Wednesday, 20 March 2013
The dates are Sunday 7th April, 4th August and 3rd November and table booking should be made by calling 01908671138 quoting 'Independents Day' or, for any queries on the event, emailing Mike Conroy via demigodATbtconnect.com.
• Web: http://londoncomicmart.co.uk
• Facebook: www.facebook.com/londoncomicmart
Book Palace Books have just published Illustrated British Classics featuring some simply stunning-looking strips collecting three stories - King Solomon's Mines, Allan Quatermain and Montezuma's Daughter, each written by H Rider Haggard, the father of the lost-world genre.
The three collected British comic strips that boast the talents of Jesus Blasco, perhaps best known for his work on strips such as The Steel Claw, Mike Hubbard, Cecil Doughty, Bill Baker and John Millar Watt.
The strips are reproduced from the original artboards and have never looked better.
King Solomon's Mines is one of H Rider Haggard's most famous of all adventure novels: adventurer Allan Quatermain is asked to help find his friend's brother who is presumed lost deep in the unexplored interior of Africa whilst looking for the legendary King Solomon's Mines. The artwork is some of Bill Baker's best and one wonders why the equally talented C. L. Doughty took over part-way through.
In Allan Quatermain, while mourning for his only son, Quatermain persuades his friends (jncluding Zulu chief Umslopogas) to accompany him into Maasai territory. Travelling by canoe, they find themselves in the kingdom of Zu-Vendis, a country ruled by an isolated warlike white race … The artwork is in line and wash by Mike Hubbard.
Montezuma's Daughter is superbly adapted and penned by Jesus Blasco. In the story Thomas Wingfield sets off to avenge the murder of his mother. After a brush with the Spanish Inquisition, shipwreck and slavery, his search leads him to the shores of Mexico where he is captured by the Aztecs. He is taken to the emperor who will decide his fate. Then the Spaniards arrive…
• With an introduction by Steve Holland, this edition of Illustrated British Classics from Book Palace Books, ISBN: 9781907081163 is priced at £15.99. Buy it from Book Palace Books here
The latest issue of Eagle Award nominated sci-fi/comedy comic Lou Scannon is now available.
'Fad Deity', by Jim Bampfield, Dan Harris and Kris Carter, shows the adventures of a lone office lackey, who (due to bizarre circumstances) comes to worship Lou Scannon as a god. But what will happen when he meets his unwitting hero?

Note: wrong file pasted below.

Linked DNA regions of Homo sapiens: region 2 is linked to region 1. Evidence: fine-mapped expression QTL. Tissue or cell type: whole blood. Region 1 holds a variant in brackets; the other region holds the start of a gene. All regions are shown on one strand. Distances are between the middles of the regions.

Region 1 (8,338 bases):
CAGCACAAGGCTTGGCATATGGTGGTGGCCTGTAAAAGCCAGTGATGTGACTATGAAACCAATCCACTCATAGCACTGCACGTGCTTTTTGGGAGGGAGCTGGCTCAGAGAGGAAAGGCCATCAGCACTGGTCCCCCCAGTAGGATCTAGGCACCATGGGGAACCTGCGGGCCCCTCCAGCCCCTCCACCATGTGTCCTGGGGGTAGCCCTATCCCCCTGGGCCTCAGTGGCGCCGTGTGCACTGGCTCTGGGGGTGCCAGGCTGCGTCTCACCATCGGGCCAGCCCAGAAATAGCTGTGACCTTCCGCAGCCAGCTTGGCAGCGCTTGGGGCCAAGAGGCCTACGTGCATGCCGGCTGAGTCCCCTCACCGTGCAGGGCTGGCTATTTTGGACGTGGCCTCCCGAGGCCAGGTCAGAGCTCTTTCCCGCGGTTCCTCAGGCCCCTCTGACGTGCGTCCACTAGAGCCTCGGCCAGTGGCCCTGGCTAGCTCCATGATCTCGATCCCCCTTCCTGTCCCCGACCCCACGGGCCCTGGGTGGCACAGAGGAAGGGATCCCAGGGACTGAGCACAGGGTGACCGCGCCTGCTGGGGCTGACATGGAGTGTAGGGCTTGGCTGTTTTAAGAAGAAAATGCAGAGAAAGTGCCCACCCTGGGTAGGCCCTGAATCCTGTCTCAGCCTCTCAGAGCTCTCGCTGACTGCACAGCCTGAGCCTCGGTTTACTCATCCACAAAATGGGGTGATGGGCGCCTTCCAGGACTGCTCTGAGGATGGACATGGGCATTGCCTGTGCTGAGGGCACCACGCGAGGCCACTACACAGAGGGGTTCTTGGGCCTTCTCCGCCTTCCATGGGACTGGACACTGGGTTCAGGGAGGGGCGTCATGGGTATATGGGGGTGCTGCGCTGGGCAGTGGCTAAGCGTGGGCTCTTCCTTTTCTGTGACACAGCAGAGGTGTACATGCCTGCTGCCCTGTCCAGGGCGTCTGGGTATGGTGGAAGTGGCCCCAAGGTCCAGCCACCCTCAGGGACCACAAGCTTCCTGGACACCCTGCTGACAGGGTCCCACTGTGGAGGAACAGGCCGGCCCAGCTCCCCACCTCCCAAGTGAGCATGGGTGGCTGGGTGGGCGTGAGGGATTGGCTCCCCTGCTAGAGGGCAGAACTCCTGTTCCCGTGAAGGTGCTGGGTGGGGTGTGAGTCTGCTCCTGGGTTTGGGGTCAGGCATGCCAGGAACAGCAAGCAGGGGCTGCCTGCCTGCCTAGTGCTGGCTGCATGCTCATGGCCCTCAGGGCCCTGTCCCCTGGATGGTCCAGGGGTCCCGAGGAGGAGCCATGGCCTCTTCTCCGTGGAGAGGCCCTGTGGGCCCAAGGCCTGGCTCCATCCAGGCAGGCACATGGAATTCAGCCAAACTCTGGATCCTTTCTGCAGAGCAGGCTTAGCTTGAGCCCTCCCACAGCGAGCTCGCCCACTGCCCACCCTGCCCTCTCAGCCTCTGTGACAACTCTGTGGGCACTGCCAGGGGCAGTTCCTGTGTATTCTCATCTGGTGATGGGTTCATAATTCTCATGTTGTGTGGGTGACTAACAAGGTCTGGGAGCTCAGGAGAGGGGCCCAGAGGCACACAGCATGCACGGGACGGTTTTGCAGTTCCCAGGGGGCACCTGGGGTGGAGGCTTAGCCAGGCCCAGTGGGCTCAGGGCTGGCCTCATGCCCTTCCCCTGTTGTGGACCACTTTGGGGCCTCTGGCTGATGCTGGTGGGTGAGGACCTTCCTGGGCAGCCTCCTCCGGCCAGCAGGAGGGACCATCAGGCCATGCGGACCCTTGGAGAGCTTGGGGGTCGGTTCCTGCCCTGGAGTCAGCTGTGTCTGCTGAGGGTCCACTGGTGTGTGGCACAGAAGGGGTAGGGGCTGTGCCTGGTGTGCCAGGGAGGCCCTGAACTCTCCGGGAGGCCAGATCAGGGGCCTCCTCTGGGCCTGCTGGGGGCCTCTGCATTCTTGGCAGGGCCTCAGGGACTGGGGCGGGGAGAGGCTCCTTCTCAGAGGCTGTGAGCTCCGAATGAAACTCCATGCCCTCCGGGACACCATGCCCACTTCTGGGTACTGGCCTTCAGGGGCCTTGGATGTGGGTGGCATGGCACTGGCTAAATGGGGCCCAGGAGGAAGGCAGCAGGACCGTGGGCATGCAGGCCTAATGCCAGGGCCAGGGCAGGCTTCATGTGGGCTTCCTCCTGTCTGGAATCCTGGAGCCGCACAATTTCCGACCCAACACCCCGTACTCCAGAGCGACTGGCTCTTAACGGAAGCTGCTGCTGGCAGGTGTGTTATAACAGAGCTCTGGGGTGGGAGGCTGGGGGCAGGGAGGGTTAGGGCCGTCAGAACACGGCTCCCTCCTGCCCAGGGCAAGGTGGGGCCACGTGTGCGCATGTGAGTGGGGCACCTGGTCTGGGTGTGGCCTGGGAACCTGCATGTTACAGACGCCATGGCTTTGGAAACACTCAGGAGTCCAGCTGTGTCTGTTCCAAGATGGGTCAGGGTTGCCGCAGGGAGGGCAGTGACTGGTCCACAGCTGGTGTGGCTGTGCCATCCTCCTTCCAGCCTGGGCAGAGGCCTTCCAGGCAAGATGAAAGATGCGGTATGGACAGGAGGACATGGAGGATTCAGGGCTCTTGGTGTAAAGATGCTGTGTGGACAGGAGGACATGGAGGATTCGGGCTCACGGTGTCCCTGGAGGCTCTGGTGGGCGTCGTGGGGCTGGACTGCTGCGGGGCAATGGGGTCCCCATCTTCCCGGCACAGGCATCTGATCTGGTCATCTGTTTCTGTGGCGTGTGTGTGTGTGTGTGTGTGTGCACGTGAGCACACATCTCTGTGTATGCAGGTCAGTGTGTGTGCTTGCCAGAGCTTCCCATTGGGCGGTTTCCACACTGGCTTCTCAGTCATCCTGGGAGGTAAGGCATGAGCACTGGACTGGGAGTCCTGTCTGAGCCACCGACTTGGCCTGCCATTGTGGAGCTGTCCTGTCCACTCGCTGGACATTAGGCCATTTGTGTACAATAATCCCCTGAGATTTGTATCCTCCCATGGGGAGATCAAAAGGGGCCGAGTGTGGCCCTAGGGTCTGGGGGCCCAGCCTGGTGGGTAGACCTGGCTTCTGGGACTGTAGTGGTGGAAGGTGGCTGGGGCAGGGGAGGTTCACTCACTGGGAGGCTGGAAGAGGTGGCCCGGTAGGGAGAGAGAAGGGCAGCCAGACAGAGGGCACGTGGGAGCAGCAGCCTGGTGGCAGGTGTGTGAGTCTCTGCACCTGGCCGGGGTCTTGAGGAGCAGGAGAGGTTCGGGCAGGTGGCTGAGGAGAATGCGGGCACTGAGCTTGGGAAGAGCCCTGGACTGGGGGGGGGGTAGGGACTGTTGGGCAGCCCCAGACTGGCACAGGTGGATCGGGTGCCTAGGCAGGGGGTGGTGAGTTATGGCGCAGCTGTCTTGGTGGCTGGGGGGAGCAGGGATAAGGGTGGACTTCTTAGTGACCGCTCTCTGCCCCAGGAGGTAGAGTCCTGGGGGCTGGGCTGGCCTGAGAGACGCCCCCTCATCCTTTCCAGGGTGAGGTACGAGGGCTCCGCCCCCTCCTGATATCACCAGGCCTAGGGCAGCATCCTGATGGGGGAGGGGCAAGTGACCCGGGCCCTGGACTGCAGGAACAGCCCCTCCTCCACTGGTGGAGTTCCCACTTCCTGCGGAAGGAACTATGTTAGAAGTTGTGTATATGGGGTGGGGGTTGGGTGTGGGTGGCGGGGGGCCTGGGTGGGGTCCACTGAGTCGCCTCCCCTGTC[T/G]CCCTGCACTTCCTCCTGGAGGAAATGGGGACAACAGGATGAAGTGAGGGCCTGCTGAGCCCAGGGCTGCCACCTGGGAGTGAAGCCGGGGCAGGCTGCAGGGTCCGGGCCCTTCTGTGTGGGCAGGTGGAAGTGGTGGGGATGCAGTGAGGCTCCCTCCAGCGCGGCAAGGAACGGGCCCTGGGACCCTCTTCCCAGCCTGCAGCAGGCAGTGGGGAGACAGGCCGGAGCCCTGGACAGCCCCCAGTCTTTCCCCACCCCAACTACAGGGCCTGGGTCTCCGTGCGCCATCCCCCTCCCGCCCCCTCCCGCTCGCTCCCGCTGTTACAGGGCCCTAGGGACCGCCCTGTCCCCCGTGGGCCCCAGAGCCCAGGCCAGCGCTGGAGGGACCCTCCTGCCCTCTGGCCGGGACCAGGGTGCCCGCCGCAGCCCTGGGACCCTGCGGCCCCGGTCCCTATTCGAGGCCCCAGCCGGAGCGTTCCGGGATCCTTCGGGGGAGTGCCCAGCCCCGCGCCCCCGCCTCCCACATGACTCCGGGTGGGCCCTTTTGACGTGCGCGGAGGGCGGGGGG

This fifth issue was launched at the 2013 Cardiff Comic Con, and can be ordered from www.louscannon.co.uk for £3 plus postage. In addition to a full self-contained 22 page story, there's an additional six pages of fact files, making of's, letters pages and a back up strip.
• A 6 page preview PDF can be downloaded at www.louscannon.co.uk
The Last Round, downthetubes has now reviewed all 18 of the XIII books published by Cinebook over the last two and a half years - from the beginning of the saga of the amnesiac agent in The Day Of The Black Sun, through two presidential assassinations in America plus an attempted military coup in between them, a Central American revolution and the search for century old Mexican gold coins, right up to its finale.
Written by Jean Van Hamme and translated by Jerome Saincantin, with art by William Vance plus a guest spot by Jean Giraud/Moebius, the series has been, along with Lucky Luke, one of the two mainstays of Cinebook since 2010 with a new XIII title appearing every two months as the company showed its dedication to a series which had never been translated beyond book three before.
Due to the non-graphic novel nature of the 13th French book, The Investigation, and it basically retelling the story up to that point, it was not included in the main Cinebook series although the company have plans to publish it in English later in the year.
Cinebook publisher Olivier Cadic and XIII translator Jerome Saincantin spoke to us about the series in 2011 in XIII Questions About XIII while each of the 18 book reviews are listed below.
1 - The Day Of The Black Sun
2 - Where The Indian Walks
3 - All The Tears Of Hell
4 - SPADS
5 - Full Red
6 - The Jason Fly Case
7 - The Night Of August Third
8 - Thirteen To One
9 - For Maria
10 - El Cascador
11 - Three Silver Watches
12 - The Trial
13 - Top Secret
14 - Release The Hounds!
15 - Operation Montecristo
16 - Maximillian's Gold